• Social media: As noted by CNN reporter Deirdre Phillips, researchers say “social media’s effect on mental health isn’t as clear cut as a warning label might suggest.”

  • Warning labels: A 2021 study published in JAMA found warning labels on cigarettes did nothing to get people to quit or reduce smoking.

Confidence in scientists and health officials has fallen in recent years:

  • A Pew Research Center poll last year found only 23% of people have a “great deal” of confidence in scientists (a 16-point decline since 2020).

  • Trust in the CDC fell 10% during the pandemic.

Bubba’s Two Cents

America’s newfound focus on mental well-being has brought cultural and political issues (particularly those with the potential of impacting people’s mental health) under the health umbrella. And it’s not that mental health awareness isn’t important, it’s that gun violence and racism health emergencies feel political. Even if you don’t agree with that, the bottom line is public health officials clearly have a perception problem, and this stuff isn’t helping.

4. The John Fetterman Experience

Pennsylvania Sen. John Fetterman’s aggressive centrism is ticking off his fellow Dems — and succeeding wildly as a political strategy. (New Yorker)

What Fetterman chief of staff Adam Jentleson told New Yorker reporter Benjamin Wallace-Wells for a new profile of the senator:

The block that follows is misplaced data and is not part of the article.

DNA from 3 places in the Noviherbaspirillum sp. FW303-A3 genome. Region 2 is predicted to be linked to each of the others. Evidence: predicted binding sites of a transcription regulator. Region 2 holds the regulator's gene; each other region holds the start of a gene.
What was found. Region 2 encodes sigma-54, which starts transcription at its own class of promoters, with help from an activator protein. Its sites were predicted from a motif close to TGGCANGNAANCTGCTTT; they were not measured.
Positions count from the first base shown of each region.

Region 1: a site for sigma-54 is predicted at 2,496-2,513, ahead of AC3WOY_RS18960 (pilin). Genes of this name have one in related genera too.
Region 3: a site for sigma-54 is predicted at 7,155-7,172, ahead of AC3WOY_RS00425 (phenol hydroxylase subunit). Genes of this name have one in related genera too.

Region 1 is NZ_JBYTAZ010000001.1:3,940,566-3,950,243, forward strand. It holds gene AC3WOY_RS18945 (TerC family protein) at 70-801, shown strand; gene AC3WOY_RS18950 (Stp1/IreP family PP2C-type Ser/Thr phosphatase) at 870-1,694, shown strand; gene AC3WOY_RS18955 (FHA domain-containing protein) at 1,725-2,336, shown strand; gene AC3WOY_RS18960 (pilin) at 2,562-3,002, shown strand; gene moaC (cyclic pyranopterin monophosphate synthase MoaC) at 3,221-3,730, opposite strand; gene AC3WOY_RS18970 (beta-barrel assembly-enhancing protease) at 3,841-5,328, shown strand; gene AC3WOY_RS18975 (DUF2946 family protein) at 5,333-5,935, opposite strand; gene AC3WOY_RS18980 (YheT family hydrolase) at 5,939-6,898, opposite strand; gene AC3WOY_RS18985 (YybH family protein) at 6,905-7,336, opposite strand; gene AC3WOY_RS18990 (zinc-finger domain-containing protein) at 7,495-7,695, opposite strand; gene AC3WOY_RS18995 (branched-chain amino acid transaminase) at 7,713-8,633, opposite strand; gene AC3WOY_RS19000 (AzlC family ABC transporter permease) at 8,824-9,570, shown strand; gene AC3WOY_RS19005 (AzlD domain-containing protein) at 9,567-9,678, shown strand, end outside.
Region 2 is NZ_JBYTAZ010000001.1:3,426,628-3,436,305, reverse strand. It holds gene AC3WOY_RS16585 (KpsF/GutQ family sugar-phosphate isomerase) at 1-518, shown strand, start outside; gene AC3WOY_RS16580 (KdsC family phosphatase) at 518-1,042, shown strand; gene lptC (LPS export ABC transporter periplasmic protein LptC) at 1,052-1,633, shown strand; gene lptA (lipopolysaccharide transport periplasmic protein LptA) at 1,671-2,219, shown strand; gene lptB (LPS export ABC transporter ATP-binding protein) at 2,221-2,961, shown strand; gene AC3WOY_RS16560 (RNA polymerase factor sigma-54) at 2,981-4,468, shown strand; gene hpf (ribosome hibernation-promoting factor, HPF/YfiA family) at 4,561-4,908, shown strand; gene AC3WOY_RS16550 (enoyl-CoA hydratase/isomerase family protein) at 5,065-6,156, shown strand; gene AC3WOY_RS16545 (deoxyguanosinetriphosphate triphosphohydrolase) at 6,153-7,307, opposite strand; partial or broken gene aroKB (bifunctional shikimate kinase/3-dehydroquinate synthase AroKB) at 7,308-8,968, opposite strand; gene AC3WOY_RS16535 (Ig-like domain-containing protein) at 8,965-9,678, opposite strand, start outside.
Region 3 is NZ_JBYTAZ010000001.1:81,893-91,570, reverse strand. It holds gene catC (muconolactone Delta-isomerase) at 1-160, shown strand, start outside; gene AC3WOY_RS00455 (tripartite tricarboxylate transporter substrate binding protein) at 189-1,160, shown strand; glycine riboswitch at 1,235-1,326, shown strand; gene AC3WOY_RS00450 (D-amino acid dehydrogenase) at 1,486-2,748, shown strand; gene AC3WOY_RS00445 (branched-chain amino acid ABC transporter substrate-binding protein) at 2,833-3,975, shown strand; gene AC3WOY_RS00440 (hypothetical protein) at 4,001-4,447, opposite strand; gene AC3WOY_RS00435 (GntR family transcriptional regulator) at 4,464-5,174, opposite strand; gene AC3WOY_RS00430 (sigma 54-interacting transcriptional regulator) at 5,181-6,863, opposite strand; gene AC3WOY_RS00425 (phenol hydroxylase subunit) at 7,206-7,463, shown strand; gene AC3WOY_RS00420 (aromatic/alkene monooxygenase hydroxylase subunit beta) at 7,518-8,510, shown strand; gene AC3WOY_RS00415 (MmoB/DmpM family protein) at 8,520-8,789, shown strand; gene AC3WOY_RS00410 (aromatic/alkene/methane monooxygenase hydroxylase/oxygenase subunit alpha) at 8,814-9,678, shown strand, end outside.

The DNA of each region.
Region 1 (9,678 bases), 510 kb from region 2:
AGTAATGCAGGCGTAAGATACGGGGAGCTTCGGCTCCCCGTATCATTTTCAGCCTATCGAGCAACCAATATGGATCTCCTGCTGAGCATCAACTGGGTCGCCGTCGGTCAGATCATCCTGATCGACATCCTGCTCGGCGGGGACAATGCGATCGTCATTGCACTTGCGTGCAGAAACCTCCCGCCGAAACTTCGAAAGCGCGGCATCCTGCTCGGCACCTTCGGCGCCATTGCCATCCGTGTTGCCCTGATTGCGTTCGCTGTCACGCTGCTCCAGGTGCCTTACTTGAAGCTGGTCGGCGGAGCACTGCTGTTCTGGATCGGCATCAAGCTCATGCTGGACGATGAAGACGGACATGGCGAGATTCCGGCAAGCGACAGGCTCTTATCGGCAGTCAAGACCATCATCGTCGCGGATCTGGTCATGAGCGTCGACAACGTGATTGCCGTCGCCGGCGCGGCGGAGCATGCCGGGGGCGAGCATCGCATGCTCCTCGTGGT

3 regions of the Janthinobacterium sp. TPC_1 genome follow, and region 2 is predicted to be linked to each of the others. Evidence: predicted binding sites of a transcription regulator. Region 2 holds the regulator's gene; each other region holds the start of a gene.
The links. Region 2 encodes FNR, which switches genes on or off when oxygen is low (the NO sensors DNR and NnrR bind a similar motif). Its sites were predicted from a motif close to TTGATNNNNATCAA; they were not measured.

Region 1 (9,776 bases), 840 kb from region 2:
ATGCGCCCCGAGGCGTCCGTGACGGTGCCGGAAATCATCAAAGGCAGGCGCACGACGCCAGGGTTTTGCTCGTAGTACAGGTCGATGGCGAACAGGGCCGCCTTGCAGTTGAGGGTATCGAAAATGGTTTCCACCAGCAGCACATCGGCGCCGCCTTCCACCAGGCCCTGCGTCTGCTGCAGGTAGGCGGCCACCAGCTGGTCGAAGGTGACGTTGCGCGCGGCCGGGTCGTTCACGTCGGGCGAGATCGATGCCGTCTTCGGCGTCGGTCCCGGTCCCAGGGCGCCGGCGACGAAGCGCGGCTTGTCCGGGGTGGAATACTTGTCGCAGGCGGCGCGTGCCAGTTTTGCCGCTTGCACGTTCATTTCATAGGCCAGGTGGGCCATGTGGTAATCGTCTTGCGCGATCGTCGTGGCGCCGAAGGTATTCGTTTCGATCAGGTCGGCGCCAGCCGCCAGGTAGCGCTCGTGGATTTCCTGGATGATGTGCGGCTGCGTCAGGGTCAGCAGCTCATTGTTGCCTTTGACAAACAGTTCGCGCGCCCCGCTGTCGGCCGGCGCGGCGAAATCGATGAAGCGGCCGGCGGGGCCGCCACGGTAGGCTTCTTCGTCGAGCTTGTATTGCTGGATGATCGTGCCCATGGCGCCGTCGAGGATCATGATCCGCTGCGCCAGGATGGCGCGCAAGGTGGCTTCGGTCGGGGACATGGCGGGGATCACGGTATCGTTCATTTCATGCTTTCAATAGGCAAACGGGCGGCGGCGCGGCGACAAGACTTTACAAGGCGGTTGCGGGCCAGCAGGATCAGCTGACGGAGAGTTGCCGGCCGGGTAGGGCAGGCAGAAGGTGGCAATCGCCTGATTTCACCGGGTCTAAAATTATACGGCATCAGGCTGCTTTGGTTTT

He sees the [Democratic] Party being defined by the extremes in the public image, and he is pushing back against that, in a very strong way. … Most voters do not form their political views through the lens of Israel. What they formulate is more intangible and is a sense that the Democratic Party is being led around by the far left.

Whatever he’s doing is working: Fetterman’s unabashed support for Israel and criticism of immigration levels have made him more popular.

Zooming in: Surveys show voters specifically like the policies that have caused blowback from Fetterman’s left-wing critics.

  • According to Quinnipiac, 26% of voters view Fetterman more favorably for expressing strong support for Israel, while only 14% view him less favorably.

  • 35% of voters view Fetterman more favorably for expressing support for tougher immigration policies, compared to 9% who view him less favorably.

Bubba’s Two Cents

Modern day politics is an ocean of crazy. The choices aren’t great. Maybe it’s why “double haters” (people who don’t like either major party’s presidential candidate) are at an all-time high. But every now and then you come across an island of sanity. While he initially fumbled through his appearances and got off to a rough start (obviously affected by his stroke), Fetterman — great, big, goofy ogre that he is —might just be one of those islands in the end.

5. It Pays to Be in State/Local Government

State and local government employees are compensated much more than private sector employees when you factor in wages and benefits, according to a new analysis. (Committee to Unleash Prosperity)

A new Committee to Unleash Prosperity report: Public sector employees receive 23% higher salaries and 79% higher benefits than their private sector counterparts.

Chart: Committee to Unleash Prosperity

What about feds? This holds true for federal government employees in some cases, according to a Congressional Budget Office report from April.

  • Federal workers with a bachelor's degree or less earned more than their private-sector counterparts.

  • But private sector workers with master’s or professional degrees make more than similarly educated federal government employees.